The prices Medicare paid for prescription drugs last year were 29% higher than what physicians and drug suppliers paid for the same drugs, according to a new federal report.
The report, released last week by HHS' inspector general's office, could fuel calls for more regulation requiring lower drug prices for federal programs.
The Pharmaceutical Research and Manufacturers of America would not comment on the report.
But a representative of group purchasing organizations warned against Medicare seeking greater prescription drug discounts.
Robert Betz, executive director of the Health Industry Group Purchasing Association, said drug companies could raise prices to physicians and drug suppliers to offset the decline in their margins if forced to lower their federal prices.
A reduction in what Medicare pays for prescription drugs mandated by the recently enacted federal balanced-budget law still won't bring those prices in line with what private purchasers pay for the same drugs, the report said.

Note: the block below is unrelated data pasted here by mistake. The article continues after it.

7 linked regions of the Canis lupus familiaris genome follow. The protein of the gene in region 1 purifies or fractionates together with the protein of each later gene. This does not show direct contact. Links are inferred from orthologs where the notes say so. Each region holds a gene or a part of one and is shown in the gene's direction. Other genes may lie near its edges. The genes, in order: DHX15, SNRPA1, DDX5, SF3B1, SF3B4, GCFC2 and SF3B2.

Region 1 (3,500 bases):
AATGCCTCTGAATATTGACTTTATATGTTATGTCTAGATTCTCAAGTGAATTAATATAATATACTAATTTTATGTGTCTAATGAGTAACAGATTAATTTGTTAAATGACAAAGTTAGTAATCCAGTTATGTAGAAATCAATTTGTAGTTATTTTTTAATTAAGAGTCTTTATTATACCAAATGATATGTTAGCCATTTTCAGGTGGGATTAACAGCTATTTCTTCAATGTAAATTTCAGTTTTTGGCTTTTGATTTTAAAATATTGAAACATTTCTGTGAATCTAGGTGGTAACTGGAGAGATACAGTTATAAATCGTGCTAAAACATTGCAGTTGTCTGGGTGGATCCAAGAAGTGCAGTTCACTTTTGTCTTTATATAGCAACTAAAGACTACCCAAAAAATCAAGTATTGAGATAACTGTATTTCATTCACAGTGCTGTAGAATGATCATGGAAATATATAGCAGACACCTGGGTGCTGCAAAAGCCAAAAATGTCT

An analysis by HHS' inspector general's office of 1996 Medicare payments for 22 prescription drugs found Medicare paid $1.5 billion, $447 million more than if it had paid actual wholesale prices offered by wholesale drug companies and group purchasing organizations.
Projecting a savings of 29% from the sample of 22 drugs, the inspector general's office report said Medicare could have saved $667 million from total expenditures of $2.3 billion in 1996 had it paid actual wholesale prices.
Although Medicare does not pay for most self-administered outpatient drugs, it does pay for such drugs related to use of durable medical equipment, infusion therapy, organ transplants, kidney failure, osteoporosis, chemotherapy and vaccines for flu, pneumonia and hepatitis B.
For those drugs, Medicare has the option of paying either the lower of the average wholesale prices, as reported by the pharmaceutical industry, or the estimated acquisition cost, which is based on surveys of the actual invoice prices paid for drugs.
In practice, however, Medicare carriers use the average wholesale price, which is an industry-provided figure that is higher than actual wholesale, the report said.
Beginning Jan. 1, Medicare will pay 95% of the average wholesale prices.